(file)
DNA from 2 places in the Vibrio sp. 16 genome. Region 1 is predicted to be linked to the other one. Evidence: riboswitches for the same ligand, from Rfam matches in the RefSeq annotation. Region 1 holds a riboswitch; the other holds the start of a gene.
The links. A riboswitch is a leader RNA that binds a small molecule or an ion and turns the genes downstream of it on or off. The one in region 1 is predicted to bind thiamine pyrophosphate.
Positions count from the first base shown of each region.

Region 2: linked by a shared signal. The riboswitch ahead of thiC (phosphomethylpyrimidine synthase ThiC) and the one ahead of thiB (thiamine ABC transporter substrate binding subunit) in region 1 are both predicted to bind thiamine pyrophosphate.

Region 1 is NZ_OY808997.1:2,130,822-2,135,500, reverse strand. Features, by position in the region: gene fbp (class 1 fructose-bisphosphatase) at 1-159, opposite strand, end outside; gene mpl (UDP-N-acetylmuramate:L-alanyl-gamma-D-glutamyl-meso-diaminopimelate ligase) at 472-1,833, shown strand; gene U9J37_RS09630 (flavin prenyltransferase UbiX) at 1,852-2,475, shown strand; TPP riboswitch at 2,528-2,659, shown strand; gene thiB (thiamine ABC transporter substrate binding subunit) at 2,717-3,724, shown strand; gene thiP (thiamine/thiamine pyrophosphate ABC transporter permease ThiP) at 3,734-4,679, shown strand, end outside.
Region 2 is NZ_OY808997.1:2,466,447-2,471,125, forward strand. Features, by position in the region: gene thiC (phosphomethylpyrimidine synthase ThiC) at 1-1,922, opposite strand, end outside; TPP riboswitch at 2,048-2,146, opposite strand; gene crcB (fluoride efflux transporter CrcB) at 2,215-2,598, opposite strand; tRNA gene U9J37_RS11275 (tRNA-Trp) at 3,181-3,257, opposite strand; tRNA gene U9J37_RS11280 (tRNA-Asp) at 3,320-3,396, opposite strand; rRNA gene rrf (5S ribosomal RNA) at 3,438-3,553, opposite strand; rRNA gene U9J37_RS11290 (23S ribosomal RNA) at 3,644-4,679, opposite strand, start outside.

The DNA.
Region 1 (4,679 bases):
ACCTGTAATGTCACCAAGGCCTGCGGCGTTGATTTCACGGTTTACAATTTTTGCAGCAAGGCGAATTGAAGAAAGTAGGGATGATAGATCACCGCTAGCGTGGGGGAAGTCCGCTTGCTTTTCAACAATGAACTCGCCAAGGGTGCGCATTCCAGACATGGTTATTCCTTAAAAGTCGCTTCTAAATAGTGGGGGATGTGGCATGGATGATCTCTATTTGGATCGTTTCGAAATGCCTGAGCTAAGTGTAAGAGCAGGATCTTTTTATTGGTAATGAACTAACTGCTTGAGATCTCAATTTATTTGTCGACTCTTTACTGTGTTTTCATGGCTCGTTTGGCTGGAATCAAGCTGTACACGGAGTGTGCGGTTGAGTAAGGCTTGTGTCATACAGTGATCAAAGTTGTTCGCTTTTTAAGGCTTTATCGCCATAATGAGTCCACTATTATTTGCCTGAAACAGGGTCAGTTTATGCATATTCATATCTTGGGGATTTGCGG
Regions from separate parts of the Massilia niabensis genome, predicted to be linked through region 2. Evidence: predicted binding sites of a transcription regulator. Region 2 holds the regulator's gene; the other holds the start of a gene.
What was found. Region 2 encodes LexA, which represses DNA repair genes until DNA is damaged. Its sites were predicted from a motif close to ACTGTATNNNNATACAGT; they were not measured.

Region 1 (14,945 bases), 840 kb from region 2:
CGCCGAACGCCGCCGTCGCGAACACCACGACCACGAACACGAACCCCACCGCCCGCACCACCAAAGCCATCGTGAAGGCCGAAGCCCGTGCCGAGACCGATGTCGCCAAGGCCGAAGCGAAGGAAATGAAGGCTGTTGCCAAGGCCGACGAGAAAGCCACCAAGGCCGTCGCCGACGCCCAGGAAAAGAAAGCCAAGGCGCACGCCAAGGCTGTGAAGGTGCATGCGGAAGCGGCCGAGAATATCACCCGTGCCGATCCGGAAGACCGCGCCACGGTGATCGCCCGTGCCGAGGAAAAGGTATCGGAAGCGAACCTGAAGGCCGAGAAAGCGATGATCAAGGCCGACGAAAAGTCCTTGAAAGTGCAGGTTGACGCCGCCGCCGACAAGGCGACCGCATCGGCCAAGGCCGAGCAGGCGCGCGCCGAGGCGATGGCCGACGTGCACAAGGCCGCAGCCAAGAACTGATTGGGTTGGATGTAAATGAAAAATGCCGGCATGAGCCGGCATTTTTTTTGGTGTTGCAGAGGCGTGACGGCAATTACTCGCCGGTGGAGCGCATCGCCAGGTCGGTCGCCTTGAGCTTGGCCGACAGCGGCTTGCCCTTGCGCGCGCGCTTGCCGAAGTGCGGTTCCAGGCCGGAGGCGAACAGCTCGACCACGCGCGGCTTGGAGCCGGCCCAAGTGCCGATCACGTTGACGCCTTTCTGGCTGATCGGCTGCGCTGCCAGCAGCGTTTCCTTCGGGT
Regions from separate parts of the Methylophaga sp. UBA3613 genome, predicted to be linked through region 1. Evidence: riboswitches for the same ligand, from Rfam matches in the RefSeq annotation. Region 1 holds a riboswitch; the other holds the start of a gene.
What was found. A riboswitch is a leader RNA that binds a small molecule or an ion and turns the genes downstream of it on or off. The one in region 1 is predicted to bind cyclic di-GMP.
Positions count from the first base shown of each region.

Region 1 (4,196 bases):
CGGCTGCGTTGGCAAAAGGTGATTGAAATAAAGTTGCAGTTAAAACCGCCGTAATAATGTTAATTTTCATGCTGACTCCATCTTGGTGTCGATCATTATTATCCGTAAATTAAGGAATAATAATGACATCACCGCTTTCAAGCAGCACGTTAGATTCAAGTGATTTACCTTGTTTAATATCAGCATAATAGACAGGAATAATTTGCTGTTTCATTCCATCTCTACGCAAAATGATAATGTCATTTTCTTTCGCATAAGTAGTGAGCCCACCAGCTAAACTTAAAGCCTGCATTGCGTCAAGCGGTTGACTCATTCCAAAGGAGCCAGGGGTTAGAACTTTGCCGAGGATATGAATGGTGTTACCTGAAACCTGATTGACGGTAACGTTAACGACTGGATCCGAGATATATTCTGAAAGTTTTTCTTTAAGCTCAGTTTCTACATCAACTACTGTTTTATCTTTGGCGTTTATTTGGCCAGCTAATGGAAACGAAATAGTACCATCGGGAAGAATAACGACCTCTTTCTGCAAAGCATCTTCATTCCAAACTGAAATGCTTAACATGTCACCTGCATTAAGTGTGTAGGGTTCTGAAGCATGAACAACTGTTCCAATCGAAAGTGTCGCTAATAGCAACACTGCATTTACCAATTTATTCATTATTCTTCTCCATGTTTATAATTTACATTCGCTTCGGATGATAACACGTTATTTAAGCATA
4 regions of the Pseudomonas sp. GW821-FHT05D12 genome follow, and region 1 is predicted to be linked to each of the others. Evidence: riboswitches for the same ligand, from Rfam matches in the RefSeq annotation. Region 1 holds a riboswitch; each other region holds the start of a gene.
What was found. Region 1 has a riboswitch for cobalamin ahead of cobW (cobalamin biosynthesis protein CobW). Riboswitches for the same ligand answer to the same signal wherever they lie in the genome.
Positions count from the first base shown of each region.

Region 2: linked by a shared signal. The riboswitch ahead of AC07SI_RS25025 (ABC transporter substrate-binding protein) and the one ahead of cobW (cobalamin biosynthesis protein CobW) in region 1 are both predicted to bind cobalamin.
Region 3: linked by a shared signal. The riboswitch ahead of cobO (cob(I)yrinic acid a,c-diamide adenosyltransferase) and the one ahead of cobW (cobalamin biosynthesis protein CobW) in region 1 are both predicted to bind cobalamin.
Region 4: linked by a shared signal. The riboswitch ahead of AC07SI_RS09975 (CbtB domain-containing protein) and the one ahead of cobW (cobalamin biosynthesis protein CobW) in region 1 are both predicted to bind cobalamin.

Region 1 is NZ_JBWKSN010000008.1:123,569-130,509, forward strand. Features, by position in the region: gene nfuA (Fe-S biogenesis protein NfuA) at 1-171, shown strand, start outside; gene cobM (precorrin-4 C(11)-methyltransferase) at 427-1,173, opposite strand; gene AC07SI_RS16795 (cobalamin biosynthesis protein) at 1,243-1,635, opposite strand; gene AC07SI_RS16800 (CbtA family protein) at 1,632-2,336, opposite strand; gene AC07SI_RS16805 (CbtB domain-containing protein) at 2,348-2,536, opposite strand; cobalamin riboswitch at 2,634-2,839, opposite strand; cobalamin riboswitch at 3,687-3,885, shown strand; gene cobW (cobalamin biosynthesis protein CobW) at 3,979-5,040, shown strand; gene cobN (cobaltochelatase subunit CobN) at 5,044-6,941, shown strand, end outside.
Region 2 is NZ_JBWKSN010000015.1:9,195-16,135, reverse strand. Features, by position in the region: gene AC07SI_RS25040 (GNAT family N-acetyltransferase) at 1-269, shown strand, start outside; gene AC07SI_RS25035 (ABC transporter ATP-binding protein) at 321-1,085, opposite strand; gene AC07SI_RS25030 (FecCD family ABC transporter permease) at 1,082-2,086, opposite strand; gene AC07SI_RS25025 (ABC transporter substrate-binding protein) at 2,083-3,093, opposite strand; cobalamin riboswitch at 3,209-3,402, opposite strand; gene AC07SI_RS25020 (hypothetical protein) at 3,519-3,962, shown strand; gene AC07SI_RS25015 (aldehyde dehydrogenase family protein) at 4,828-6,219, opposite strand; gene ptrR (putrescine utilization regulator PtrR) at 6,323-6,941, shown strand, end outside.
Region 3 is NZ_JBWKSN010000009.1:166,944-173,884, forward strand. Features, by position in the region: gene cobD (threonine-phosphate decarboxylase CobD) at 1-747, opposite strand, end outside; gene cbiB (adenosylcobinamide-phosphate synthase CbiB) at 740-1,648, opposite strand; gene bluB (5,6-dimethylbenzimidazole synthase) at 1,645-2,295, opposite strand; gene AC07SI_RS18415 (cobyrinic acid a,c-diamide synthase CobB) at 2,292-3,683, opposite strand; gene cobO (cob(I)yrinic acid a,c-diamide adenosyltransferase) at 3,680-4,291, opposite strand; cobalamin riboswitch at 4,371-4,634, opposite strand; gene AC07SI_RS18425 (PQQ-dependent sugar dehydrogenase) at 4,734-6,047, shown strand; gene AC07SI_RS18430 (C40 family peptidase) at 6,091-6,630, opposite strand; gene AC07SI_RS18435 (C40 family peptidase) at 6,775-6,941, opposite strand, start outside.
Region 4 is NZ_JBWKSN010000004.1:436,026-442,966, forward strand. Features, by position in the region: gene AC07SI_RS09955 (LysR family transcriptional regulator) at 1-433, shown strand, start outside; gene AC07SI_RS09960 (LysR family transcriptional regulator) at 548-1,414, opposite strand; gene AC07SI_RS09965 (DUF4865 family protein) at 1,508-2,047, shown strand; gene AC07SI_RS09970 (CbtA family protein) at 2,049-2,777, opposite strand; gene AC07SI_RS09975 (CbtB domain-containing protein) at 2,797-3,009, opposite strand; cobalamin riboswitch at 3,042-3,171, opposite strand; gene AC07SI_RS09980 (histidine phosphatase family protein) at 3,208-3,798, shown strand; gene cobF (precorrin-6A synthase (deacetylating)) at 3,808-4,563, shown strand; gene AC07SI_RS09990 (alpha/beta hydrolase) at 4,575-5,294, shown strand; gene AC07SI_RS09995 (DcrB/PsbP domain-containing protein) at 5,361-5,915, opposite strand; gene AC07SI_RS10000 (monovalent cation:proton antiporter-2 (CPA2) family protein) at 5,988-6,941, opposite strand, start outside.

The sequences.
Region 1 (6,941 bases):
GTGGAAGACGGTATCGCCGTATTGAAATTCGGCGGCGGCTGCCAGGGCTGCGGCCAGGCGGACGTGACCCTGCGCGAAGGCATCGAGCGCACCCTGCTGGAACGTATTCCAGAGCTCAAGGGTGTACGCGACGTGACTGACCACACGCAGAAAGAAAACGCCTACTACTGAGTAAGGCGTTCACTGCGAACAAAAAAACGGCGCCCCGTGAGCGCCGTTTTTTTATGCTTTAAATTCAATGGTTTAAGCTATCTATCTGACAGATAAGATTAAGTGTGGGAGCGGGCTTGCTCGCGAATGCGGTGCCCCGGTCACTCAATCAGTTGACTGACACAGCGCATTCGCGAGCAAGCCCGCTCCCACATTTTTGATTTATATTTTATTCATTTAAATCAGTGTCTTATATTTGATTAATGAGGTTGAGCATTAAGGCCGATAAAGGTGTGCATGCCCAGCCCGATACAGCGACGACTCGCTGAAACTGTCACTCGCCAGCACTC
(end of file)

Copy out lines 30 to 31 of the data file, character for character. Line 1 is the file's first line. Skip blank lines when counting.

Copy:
Region 1 (6,941 bases):
GTGGAAGACGGTATCGCCGTATTGAAATTCGGCGGCGGCTGCCAGGGCTGCGGCCAGGCGGACGTGACCCTGCGCGAAGGCATCGAGCGCACCCTGCTGGAACGTATTCCAGAGCTCAAGGGTGTACGCGACGTGACTGACCACACGCAGAAAGAAAACGCCTACTACTGAGTAAGGCGTTCACTGCGAACAAAAAAACGGCGCCCCGTGAGCGCCGTTTTTTTATGCTTTAAATTCAATGGTTTAAGCTATCTATCTGACAGATAAGATTAAGTGTGGGAGCGGGCTTGCTCGCGAATGCGGTGCCCCGGTCACTCAATCAGTTGACTGACACAGCGCATTCGCGAGCAAGCCCGCTCCCACATTTTTGATTTATATTTTATTCATTTAAATCAGTGTCTTATATTTGATTAATGAGGTTGAGCATTAAGGCCGATAAAGGTGTGCATGCCCAGCCCGATACAGCGACGACTCGCTGAAACTGTCACTCGCCAGCACTC